Charity: the Breastplate I Need Today

Updated: Jul 11


"But [the Lamanites] were not armed with breastplates, nor shields—therefore, they were exceedingly afraid of the armies of the Nephites because of their armor, notwithstanding their number being so much greater than the Nephites" (Alma 43:21).


Alma Chapter 43 marks the beginning of a new epoch in Lehite warfare. It's when Captain Moroni introduced defensive armour.


It seems telling to me that the record details every item in the Lamanite arsenal -- "their swords and their cimeters, their bows and their arrows, their stones and their slings" -- while the Nephites are described as being "armed with swords, and with cimeters, and all manner of weapons of war" . The details of Nephite weaponry come across as not very important. It's not what caused the much-more numerous Lamanite hosts to fear them exceedingly and to slip away into the wilderness in search of easier prey. What frightened them so badly was the defensive armour of the Nephites, their "breastplates... arm-shields... shields to defend their heads, and... thick clothing" (Alma 43:18-20).


Who would have thought that a solid strategy for defence could be so threatening?


As I was reading, I found myself wondering about modern day applications, especially in the context of an information war. When I say "information war" I am talking about the recent phenomenon where incompatible narratives compete for people's allegiance and for the direction of public policy. Is climate change the result of pollution by humans or a natural phenomenon over which we have no control? Is COVID-19 a global plot to reduce the population and institute tyrannical government, or is it a natural disaster that governments must manage decisively in order to protect us? Are our institutions (policing, the courts, etc) systemically biased against disadvantaged groups or do communities see themselves as disadvantaged because their members choose victimhood over personal accountability? Most of our public policy questions these days seem to be presented as an either/or between two extremes while most of our media seem to be recruiting us as soldiers to one side or the other. Our social media feeds, our gatherings and even some of our casual conversations, are increasingly becoming battlegrounds.


So, how would the principles Moroni employed to protect his people apply in the current situation? If I wanted to behave like Moroni today, what should I do?


First is to emphasize protection over conquest. I need to perceive what is endangered by the increasing enmity and the decreasing consensus about what is truth and I need to act to protect them. Among the things that I see as endangered are civil society, self-government, and our capacity to participate in the gathering of Israel.


I'm concerned about civil society and self-government; greatly concerned. But our capacity to participate in the gathering of Israel seems vastly more important. Lately, I've been listening to Justo L. González's The Story of Christianity and it's been impressed upon me that we don't actually need to be free in order to build up the Kingdom of God. It's fascinating to learn about the spread of the faith during the first two centuries of intense persecution, when Christians were grotesquely libelled and routinely martyred.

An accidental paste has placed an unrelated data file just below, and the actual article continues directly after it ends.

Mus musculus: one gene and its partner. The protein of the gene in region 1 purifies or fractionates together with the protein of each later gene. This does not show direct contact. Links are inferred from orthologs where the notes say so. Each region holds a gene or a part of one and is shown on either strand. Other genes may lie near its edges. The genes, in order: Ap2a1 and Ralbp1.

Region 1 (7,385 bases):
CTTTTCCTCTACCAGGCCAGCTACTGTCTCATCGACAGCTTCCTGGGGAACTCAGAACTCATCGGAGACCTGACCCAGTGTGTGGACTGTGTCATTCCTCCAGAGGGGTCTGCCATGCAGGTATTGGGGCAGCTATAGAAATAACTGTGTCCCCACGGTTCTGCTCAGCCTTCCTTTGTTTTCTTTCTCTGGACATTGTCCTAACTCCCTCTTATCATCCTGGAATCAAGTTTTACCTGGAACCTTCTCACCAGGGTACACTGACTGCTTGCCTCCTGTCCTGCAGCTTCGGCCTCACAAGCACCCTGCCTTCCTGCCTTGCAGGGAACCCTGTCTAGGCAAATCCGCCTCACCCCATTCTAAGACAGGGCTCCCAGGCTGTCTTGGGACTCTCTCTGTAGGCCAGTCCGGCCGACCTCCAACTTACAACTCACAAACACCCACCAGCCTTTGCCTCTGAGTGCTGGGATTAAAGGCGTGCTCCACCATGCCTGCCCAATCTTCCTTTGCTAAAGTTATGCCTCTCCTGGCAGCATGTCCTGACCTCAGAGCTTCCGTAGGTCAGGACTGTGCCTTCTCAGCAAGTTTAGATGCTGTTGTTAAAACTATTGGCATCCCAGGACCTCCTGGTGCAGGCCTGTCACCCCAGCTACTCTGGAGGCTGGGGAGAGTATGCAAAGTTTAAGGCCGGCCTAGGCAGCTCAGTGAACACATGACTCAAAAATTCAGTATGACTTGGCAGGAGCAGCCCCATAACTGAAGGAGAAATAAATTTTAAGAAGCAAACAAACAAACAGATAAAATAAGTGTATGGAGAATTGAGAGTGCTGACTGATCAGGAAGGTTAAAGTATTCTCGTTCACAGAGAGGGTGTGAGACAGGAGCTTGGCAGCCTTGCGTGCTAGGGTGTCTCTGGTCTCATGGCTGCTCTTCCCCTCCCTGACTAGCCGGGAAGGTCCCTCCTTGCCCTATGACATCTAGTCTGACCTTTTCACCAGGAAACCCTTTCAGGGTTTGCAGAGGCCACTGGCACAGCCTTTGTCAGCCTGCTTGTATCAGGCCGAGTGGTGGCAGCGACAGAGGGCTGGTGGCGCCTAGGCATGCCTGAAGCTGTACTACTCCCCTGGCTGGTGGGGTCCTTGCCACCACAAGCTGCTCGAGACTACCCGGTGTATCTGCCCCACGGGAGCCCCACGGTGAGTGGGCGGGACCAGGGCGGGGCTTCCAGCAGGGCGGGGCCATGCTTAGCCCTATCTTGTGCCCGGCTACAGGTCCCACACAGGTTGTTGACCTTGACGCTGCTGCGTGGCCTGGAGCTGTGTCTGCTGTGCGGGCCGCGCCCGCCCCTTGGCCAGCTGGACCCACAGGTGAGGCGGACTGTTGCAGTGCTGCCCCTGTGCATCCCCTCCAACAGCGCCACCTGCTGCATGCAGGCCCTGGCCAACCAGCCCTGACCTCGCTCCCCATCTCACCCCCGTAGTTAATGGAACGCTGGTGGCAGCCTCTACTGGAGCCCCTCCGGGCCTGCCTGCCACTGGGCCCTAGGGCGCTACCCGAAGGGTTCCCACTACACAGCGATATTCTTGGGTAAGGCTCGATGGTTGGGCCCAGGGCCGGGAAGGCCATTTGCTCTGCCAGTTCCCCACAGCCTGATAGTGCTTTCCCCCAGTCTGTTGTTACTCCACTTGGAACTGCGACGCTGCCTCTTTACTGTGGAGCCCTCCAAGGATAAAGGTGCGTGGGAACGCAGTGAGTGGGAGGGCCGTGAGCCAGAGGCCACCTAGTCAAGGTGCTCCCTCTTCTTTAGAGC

It follows that even if there is a global plot to institute tyranny and depopulate the Earth and even if we are on a collision course with environmental destruction, the Kingdom of God will roll forth. God will make His voice heard in the storm for all who will listen and will gather us into His saving embrace. He will establish Zion among us. But if I allow my fear to harden my heart and if I submit to the pressure to see my philosophical or political opposites as enemies, I will lose my desire to be a part of the kingdom. I will cease to want to have place in Zion because I will be disposed for war and Zion will be the only people who are not at war one with another (D&C 45:69).


Like Moroni's armies with their breastplates, the first thing I need to protect is my heart. Mormon identifies how to do this in a discourse to the people of his day:

Wherefore, my beloved brethren, pray unto the Father with all the energy of heart, that ye may be filled with this love, which he hath bestowed upon all who are true followers of his Son, Jesus Christ; that ye may become the sons of God; that when he shall appear we shall be like him, for we shall see him as he is; that we may have this hope; that we may be purified even as he is pure (Moroni 7:48).


My job is to follow Jesus Christ and energetically plead to be filled with His love toward those who, for whatever reason, I perceive as a threat. According to the scripture above, this will purify my heart and transform my very nature to be like the Son of God.


After writing the above, I had a sobering experience visiting with a friend who is worried about her sister, Trina (not her real name). Trina has devoted great love and care to raising her large family, and then, as her nest emptied, to deepening her gospel study and preparing to be called out from among the wicked into the hills to create a Zion society. Recently, Trina disclosed to my friend that she still expects to be called out from among the wicked, but not by the Church, which is carrying around too much dead weight. She has found some new sources of enlightenment (Julie Rowe, The Mentinah Archives, etc) and was hoping my friend would join her in following them. Trina has adopted new doctrines, like the idea of multiple probations, and feels that the Church is slowing her down in her quest to attain greater spirituality and to rend the veil. My friend feels shaken up by her gospel scholar sister's choice of a path that is leading into darkness.